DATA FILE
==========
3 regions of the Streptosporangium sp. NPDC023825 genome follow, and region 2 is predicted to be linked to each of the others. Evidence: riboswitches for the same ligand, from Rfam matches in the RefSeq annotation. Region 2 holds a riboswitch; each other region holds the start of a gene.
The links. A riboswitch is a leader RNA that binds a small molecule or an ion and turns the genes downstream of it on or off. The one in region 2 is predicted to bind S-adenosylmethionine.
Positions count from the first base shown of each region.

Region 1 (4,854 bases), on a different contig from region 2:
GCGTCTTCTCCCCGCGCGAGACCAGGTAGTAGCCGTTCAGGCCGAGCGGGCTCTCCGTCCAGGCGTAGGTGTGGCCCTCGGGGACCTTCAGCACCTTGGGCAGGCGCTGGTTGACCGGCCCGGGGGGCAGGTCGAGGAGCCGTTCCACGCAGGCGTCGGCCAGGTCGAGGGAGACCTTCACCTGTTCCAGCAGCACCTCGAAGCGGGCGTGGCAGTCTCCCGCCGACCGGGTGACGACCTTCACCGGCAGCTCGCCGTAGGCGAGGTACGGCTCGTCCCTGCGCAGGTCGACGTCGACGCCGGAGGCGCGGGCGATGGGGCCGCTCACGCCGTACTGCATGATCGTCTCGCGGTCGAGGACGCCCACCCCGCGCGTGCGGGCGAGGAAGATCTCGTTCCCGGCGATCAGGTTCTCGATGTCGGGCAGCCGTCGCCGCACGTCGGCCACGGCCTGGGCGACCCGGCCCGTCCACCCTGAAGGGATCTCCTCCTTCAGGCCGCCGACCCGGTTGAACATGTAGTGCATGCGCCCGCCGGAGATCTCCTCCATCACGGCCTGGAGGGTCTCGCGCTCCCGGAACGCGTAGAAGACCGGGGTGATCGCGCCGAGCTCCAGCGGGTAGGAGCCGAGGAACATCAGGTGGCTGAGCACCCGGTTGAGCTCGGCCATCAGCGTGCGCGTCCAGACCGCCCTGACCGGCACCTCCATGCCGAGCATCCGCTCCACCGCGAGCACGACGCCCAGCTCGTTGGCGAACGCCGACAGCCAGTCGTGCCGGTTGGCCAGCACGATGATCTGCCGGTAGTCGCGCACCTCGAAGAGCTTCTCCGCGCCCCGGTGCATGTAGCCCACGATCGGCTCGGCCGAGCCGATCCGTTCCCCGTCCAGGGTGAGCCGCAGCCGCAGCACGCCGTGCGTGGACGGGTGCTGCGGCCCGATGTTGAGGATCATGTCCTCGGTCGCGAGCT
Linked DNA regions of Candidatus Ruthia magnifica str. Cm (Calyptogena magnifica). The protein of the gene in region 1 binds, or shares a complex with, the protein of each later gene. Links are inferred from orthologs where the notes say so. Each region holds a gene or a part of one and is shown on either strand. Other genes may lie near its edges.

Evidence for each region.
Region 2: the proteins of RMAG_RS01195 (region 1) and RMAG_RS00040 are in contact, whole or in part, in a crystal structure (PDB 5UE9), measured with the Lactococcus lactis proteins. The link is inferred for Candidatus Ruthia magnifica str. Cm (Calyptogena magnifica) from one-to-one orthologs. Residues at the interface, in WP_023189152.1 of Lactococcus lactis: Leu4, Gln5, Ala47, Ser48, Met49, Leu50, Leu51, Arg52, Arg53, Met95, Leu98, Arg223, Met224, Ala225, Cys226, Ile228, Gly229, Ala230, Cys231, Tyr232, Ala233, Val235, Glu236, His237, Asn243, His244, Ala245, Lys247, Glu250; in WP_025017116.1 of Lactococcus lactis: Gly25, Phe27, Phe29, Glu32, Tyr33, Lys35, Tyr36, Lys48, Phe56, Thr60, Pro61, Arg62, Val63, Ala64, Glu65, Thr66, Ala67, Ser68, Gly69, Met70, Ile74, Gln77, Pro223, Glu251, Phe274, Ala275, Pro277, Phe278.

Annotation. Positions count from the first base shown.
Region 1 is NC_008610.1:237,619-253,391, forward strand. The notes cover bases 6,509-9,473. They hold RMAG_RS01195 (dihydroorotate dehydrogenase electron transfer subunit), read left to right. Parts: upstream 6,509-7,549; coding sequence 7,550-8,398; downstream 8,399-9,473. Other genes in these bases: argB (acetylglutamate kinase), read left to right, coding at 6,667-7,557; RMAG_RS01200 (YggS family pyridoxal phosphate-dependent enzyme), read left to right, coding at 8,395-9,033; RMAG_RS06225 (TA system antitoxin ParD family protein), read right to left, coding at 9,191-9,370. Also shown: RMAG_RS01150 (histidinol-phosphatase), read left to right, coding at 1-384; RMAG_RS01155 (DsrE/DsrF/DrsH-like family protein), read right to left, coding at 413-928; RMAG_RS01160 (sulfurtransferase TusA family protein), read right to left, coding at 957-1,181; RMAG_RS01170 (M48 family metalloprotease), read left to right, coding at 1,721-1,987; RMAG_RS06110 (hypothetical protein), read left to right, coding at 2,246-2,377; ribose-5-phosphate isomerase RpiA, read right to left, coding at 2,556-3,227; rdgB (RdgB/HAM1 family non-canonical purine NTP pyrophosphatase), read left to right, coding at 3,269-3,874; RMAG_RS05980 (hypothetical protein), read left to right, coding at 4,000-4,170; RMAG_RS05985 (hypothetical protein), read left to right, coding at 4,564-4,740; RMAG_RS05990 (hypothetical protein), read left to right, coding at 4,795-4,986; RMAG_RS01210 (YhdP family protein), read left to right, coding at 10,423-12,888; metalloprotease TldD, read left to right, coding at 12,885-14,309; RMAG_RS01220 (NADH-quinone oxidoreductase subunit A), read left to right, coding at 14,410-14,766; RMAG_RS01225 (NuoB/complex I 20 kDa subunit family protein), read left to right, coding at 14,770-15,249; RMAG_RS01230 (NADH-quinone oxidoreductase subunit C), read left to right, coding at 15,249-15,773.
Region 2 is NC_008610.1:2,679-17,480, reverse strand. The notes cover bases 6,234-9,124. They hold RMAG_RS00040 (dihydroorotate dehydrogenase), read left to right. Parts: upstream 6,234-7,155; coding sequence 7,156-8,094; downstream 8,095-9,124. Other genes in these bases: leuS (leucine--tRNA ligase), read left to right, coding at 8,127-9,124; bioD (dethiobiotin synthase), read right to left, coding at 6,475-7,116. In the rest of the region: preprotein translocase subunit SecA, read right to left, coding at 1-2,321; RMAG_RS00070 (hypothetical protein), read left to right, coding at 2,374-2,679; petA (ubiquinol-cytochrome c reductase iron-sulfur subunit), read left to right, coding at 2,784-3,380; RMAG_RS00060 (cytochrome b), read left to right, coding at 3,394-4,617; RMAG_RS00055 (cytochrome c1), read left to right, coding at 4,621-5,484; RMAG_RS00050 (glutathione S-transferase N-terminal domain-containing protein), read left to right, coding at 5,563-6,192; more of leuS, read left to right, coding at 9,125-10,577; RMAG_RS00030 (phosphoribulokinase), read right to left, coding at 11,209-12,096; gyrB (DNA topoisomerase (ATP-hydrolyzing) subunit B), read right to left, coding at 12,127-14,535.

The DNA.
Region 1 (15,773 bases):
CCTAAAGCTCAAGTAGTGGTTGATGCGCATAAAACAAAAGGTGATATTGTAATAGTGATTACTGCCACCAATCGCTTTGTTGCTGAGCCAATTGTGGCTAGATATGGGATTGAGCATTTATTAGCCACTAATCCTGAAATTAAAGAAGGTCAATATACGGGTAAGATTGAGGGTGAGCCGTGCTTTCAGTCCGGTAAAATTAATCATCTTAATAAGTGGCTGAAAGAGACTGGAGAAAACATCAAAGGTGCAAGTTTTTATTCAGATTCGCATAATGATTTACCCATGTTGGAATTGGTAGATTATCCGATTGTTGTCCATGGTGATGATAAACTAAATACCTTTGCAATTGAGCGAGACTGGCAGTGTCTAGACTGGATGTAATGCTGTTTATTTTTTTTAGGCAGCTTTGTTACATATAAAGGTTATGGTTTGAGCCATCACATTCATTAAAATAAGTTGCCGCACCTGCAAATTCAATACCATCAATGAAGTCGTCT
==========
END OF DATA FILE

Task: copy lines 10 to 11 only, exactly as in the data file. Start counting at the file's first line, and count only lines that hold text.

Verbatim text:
Region 1 is NC_008610.1:237,619-253,391, forward strand. The notes cover bases 6,509-9,473. They hold RMAG_RS01195 (dihydroorotate dehydrogenase electron transfer subunit), read left to right. Parts: upstream 6,509-7,549; coding sequence 7,550-8,398; downstream 8,399-9,473. Other genes in these bases: argB (acetylglutamate kinase), read left to right, coding at 6,667-7,557; RMAG_RS01200 (YggS family pyridoxal phosphate-dependent enzyme), read left to right, coding at 8,395-9,033; RMAG_RS06225 (TA system antitoxin ParD family protein), read right to left, coding at 9,191-9,370. Also shown: RMAG_RS01150 (histidinol-phosphatase), read left to right, coding at 1-384; RMAG_RS01155 (DsrE/DsrF/DrsH-like family protein), read right to left, coding at 413-928; RMAG_RS01160 (sulfurtransferase TusA family protein), read right to left, coding at 957-1,181; RMAG_RS01170 (M48 family metalloprotease), read left to right, coding at 1,721-1,987; RMAG_RS06110 (hypothetical protein), read left to right, coding at 2,246-2,377; ribose-5-phosphate isomerase RpiA, read right to left, coding at 2,556-3,227; rdgB (RdgB/HAM1 family non-canonical purine NTP pyrophosphatase), read left to right, coding at 3,269-3,874; RMAG_RS05980 (hypothetical protein), read left to right, coding at 4,000-4,170; RMAG_RS05985 (hypothetical protein), read left to right, coding at 4,564-4,740; RMAG_RS05990 (hypothetical protein), read left to right, coding at 4,795-4,986; RMAG_RS01210 (YhdP family protein), read left to right, coding at 10,423-12,888; metalloprotease TldD, read left to right, coding at 12,885-14,309; RMAG_RS01220 (NADH-quinone oxidoreductase subunit A), read left to right, coding at 14,410-14,766; RMAG_RS01225 (NuoB/complex I 20 kDa subunit family protein), read left to right, coding at 14,770-15,249; RMAG_RS01230 (NADH-quinone oxidoreductase subunit C), read left to right, coding at 15,249-15,773.
Region 2 is NC_008610.1:2,679-17,480, reverse strand. The notes cover bases 6,234-9,124. They hold RMAG_RS00040 (dihydroorotate dehydrogenase), read left to right. Parts: upstream 6,234-7,155; coding sequence 7,156-8,094; downstream 8,095-9,124. Other genes in these bases: leuS (leucine--tRNA ligase), read left to right, coding at 8,127-9,124; bioD (dethiobiotin synthase), read right to left, coding at 6,475-7,116. In the rest of the region: preprotein translocase subunit SecA, read right to left, coding at 1-2,321; RMAG_RS00070 (hypothetical protein), read left to right, coding at 2,374-2,679; petA (ubiquinol-cytochrome c reductase iron-sulfur subunit), read left to right, coding at 2,784-3,380; RMAG_RS00060 (cytochrome b), read left to right, coding at 3,394-4,617; RMAG_RS00055 (cytochrome c1), read left to right, coding at 4,621-5,484; RMAG_RS00050 (glutathione S-transferase N-terminal domain-containing protein), read left to right, coding at 5,563-6,192; more of leuS, read left to right, coding at 9,125-10,577; RMAG_RS00030 (phosphoribulokinase), read right to left, coding at 11,209-12,096; gyrB (DNA topoisomerase (ATP-hydrolyzing) subunit B), read right to left, coding at 12,127-14,535.